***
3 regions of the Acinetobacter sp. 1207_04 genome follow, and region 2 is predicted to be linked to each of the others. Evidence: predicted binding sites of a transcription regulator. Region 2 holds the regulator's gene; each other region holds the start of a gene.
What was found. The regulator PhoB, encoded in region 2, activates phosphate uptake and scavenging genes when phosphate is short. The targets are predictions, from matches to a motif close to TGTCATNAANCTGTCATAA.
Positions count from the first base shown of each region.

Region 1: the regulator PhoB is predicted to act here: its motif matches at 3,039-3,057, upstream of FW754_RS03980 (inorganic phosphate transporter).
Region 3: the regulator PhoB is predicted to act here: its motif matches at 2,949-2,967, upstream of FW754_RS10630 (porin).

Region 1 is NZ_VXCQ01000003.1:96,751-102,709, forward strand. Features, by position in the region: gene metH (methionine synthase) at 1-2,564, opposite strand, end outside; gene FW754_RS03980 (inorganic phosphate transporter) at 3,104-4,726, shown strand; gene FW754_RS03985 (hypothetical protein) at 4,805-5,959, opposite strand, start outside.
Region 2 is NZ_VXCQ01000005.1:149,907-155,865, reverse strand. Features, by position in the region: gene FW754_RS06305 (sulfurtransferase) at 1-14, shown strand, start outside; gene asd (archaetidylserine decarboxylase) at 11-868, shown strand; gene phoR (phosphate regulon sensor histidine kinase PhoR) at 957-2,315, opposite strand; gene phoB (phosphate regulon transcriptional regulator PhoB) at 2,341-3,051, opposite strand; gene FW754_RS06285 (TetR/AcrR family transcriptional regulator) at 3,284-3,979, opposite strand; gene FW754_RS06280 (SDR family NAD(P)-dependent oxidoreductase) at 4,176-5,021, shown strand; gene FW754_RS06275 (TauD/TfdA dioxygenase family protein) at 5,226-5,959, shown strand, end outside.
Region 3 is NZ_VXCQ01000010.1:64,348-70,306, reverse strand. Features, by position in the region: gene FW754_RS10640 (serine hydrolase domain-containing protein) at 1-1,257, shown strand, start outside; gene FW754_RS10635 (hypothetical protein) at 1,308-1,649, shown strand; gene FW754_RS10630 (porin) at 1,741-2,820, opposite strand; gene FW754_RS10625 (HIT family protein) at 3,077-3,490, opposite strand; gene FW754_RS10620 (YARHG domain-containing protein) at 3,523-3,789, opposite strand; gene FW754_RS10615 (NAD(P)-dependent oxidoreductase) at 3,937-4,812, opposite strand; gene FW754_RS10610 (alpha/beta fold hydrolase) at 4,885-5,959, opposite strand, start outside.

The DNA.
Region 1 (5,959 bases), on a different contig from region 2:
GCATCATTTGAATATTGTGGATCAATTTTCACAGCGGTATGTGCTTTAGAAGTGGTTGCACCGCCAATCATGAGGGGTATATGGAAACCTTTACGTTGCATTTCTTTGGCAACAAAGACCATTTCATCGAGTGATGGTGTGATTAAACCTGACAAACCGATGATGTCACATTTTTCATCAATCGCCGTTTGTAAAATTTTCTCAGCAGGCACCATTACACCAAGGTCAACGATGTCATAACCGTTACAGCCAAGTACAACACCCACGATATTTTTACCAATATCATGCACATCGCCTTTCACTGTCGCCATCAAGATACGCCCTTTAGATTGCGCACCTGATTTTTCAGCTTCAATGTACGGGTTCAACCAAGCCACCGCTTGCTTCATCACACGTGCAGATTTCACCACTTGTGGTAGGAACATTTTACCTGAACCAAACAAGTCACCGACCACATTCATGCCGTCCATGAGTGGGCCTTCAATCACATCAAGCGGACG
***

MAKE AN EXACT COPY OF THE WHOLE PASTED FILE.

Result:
3 regions of the Acinetobacter sp. 1207_04 genome follow, and region 2 is predicted to be linked to each of the others. Evidence: predicted binding sites of a transcription regulator. Region 2 holds the regulator's gene; each other region holds the start of a gene.
What was found. The regulator PhoB, encoded in region 2, activates phosphate uptake and scavenging genes when phosphate is short. The targets are predictions, from matches to a motif close to TGTCATNAANCTGTCATAA.
Positions count from the first base shown of each region.

Region 1: the regulator PhoB is predicted to act here: its motif matches at 3,039-3,057, upstream of FW754_RS03980 (inorganic phosphate transporter).
Region 3: the regulator PhoB is predicted to act here: its motif matches at 2,949-2,967, upstream of FW754_RS10630 (porin).

Region 1 is NZ_VXCQ01000003.1:96,751-102,709, forward strand. Features, by position in the region: gene metH (methionine synthase) at 1-2,564, opposite strand, end outside; gene FW754_RS03980 (inorganic phosphate transporter) at 3,104-4,726, shown strand; gene FW754_RS03985 (hypothetical protein) at 4,805-5,959, opposite strand, start outside.
Region 2 is NZ_VXCQ01000005.1:149,907-155,865, reverse strand. Features, by position in the region: gene FW754_RS06305 (sulfurtransferase) at 1-14, shown strand, start outside; gene asd (archaetidylserine decarboxylase) at 11-868, shown strand; gene phoR (phosphate regulon sensor histidine kinase PhoR) at 957-2,315, opposite strand; gene phoB (phosphate regulon transcriptional regulator PhoB) at 2,341-3,051, opposite strand; gene FW754_RS06285 (TetR/AcrR family transcriptional regulator) at 3,284-3,979, opposite strand; gene FW754_RS06280 (SDR family NAD(P)-dependent oxidoreductase) at 4,176-5,021, shown strand; gene FW754_RS06275 (TauD/TfdA dioxygenase family protein) at 5,226-5,959, shown strand, end outside.
Region 3 is NZ_VXCQ01000010.1:64,348-70,306, reverse strand. Features, by position in the region: gene FW754_RS10640 (serine hydrolase domain-containing protein) at 1-1,257, shown strand, start outside; gene FW754_RS10635 (hypothetical protein) at 1,308-1,649, shown strand; gene FW754_RS10630 (porin) at 1,741-2,820, opposite strand; gene FW754_RS10625 (HIT family protein) at 3,077-3,490, opposite strand; gene FW754_RS10620 (YARHG domain-containing protein) at 3,523-3,789, opposite strand; gene FW754_RS10615 (NAD(P)-dependent oxidoreductase) at 3,937-4,812, opposite strand; gene FW754_RS10610 (alpha/beta fold hydrolase) at 4,885-5,959, opposite strand, start outside.

The DNA.
Region 1 (5,959 bases), on a different contig from region 2:
GCATCATTTGAATATTGTGGATCAATTTTCACAGCGGTATGTGCTTTAGAAGTGGTTGCACCGCCAATCATGAGGGGTATATGGAAACCTTTACGTTGCATTTCTTTGGCAACAAAGACCATTTCATCGAGTGATGGTGTGATTAAACCTGACAAACCGATGATGTCACATTTTTCATCAATCGCCGTTTGTAAAATTTTCTCAGCAGGCACCATTACACCAAGGTCAACGATGTCATAACCGTTACAGCCAAGTACAACACCCACGATATTTTTACCAATATCATGCACATCGCCTTTCACTGTCGCCATCAAGATACGCCCTTTAGATTGCGCACCTGATTTTTCAGCTTCAATGTACGGGTTCAACCAAGCCACCGCTTGCTTCATCACACGTGCAGATTTCACCACTTGTGGTAGGAACATTTTACCTGAACCAAACAAGTCACCGACCACATTCATGCCGTCCATGAGTGGGCCTTCAATCACATCAAGCGGACG